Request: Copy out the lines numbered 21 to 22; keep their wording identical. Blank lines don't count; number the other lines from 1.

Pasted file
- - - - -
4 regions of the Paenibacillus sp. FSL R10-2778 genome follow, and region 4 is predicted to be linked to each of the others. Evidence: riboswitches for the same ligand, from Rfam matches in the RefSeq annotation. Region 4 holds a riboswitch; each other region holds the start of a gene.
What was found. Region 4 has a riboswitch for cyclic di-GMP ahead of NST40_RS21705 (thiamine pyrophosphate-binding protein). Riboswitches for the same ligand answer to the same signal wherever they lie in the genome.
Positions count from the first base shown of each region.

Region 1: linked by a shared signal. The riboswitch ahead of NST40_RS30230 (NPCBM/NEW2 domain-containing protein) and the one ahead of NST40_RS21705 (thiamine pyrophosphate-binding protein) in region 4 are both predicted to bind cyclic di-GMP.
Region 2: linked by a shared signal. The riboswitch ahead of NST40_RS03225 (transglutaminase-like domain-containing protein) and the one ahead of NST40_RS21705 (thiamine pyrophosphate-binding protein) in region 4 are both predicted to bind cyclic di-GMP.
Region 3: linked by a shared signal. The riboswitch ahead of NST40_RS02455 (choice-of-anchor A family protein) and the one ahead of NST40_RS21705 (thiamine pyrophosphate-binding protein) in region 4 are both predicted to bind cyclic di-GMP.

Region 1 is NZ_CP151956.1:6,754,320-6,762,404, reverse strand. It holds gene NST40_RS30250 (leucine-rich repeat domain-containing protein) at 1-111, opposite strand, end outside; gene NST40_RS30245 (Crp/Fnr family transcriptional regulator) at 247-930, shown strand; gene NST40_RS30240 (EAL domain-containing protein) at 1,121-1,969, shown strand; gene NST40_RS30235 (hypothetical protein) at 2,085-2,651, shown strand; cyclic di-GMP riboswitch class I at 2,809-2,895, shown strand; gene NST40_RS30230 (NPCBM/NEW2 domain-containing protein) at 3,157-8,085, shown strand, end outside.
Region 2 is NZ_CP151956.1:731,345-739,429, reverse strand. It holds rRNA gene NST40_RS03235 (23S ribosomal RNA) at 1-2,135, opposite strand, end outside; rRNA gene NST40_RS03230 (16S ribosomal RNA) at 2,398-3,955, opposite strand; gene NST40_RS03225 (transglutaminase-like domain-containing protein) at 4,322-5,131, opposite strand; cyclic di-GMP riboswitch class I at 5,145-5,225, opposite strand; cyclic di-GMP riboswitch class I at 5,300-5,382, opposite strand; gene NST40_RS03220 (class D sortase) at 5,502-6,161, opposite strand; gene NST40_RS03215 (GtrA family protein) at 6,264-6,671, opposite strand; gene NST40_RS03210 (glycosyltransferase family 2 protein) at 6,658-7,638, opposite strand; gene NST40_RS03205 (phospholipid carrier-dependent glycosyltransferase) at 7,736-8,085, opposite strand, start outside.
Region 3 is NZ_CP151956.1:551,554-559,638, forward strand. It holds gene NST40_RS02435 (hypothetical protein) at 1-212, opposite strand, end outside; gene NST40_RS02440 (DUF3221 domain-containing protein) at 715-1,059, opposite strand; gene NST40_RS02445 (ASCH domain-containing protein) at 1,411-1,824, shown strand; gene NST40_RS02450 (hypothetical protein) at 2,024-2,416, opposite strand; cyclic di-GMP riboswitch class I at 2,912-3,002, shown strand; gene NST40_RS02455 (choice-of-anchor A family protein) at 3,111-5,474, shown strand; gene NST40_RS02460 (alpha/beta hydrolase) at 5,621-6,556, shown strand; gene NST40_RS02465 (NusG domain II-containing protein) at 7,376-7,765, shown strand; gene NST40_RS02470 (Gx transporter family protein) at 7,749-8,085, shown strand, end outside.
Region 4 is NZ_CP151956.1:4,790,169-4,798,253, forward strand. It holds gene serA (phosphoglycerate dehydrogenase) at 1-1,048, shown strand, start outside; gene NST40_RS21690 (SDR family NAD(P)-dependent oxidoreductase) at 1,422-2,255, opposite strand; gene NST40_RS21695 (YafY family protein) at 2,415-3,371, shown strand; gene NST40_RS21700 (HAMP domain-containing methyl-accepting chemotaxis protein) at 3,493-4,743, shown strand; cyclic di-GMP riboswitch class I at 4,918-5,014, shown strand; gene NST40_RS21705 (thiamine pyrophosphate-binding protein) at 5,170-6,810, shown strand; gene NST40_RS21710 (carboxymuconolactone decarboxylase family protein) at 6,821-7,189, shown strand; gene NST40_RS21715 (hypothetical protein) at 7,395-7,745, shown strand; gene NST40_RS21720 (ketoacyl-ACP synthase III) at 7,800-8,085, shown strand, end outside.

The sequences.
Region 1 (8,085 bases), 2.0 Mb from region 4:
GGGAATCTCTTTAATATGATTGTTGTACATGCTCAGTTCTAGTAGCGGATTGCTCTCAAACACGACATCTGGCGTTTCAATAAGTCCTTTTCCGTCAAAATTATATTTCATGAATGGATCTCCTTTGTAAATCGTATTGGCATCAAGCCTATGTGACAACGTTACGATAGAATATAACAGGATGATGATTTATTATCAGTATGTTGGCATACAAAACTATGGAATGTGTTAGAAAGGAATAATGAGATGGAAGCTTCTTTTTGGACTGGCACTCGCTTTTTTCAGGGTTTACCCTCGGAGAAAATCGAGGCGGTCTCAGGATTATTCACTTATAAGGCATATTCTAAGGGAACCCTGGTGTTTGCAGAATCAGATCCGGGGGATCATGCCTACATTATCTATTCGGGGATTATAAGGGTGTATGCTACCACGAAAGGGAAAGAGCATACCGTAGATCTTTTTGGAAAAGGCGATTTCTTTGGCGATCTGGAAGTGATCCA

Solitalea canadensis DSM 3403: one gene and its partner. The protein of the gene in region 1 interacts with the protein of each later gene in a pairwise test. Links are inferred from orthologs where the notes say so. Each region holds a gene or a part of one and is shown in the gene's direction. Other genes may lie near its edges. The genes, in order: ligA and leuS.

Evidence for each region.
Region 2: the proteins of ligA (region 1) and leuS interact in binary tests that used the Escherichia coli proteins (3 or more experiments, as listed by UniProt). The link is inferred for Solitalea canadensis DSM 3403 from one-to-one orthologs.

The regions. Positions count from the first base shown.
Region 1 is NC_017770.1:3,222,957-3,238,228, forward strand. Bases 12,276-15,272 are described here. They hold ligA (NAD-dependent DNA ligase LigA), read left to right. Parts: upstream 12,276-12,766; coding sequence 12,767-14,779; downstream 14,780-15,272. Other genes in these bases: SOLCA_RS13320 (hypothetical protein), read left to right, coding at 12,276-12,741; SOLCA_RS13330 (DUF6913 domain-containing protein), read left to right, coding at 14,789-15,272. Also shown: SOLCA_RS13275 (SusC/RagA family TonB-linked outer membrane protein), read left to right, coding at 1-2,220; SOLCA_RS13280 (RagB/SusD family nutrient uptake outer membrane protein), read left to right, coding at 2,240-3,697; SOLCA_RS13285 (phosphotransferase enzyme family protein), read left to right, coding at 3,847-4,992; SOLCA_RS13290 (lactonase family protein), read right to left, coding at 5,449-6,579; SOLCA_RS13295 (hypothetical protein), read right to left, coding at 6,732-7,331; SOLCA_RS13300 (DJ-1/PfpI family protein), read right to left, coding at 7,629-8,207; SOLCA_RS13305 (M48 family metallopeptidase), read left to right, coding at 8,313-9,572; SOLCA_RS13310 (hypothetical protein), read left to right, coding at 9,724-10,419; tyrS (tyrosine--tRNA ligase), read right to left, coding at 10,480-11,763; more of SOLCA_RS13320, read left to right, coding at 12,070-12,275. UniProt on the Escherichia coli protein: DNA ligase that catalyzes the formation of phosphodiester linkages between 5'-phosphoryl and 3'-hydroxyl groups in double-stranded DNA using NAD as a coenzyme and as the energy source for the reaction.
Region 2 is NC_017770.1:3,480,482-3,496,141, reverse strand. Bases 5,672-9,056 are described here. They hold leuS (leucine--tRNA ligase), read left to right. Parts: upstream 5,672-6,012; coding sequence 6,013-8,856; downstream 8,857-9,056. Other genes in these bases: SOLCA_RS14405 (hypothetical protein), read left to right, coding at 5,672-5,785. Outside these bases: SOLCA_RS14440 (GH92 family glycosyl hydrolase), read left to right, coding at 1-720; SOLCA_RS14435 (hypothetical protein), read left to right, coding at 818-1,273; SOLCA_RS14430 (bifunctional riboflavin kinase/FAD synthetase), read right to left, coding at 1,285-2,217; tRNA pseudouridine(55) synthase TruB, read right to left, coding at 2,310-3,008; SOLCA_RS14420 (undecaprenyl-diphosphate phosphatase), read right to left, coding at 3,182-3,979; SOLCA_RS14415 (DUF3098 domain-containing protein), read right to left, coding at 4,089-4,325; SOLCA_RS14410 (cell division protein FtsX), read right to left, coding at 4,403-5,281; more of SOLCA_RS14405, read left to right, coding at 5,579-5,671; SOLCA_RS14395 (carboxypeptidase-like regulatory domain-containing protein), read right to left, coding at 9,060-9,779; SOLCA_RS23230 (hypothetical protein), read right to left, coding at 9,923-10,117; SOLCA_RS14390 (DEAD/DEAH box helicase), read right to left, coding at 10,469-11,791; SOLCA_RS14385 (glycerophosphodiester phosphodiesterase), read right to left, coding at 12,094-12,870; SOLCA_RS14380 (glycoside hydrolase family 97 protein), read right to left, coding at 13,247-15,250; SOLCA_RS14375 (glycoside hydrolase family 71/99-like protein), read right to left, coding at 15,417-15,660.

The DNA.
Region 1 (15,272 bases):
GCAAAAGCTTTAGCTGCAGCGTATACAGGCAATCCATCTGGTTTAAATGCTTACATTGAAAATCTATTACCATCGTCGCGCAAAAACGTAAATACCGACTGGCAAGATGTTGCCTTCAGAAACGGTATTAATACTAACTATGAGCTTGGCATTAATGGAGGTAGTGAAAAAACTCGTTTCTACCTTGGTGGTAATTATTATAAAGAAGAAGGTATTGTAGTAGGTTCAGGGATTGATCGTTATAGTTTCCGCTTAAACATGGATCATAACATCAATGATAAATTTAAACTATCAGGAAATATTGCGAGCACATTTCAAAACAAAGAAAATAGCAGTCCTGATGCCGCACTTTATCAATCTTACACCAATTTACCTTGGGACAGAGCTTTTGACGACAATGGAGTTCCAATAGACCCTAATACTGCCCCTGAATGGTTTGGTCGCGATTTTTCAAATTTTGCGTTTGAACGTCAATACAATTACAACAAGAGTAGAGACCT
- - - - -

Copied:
Region 1 (15,272 bases):
GCAAAAGCTTTAGCTGCAGCGTATACAGGCAATCCATCTGGTTTAAATGCTTACATTGAAAATCTATTACCATCGTCGCGCAAAAACGTAAATACCGACTGGCAAGATGTTGCCTTCAGAAACGGTATTAATACTAACTATGAGCTTGGCATTAATGGAGGTAGTGAAAAAACTCGTTTCTACCTTGGTGGTAATTATTATAAAGAAGAAGGTATTGTAGTAGGTTCAGGGATTGATCGTTATAGTTTCCGCTTAAACATGGATCATAACATCAATGATAAATTTAAACTATCAGGAAATATTGCGAGCACATTTCAAAACAAAGAAAATAGCAGTCCTGATGCCGCACTTTATCAATCTTACACCAATTTACCTTGGGACAGAGCTTTTGACGACAATGGAGTTCCAATAGACCCTAATACTGCCCCTGAATGGTTTGGTCGCGATTTTTCAAATTTTGCGTTTGAACGTCAATACAATTACAACAAGAGTAGAGACCT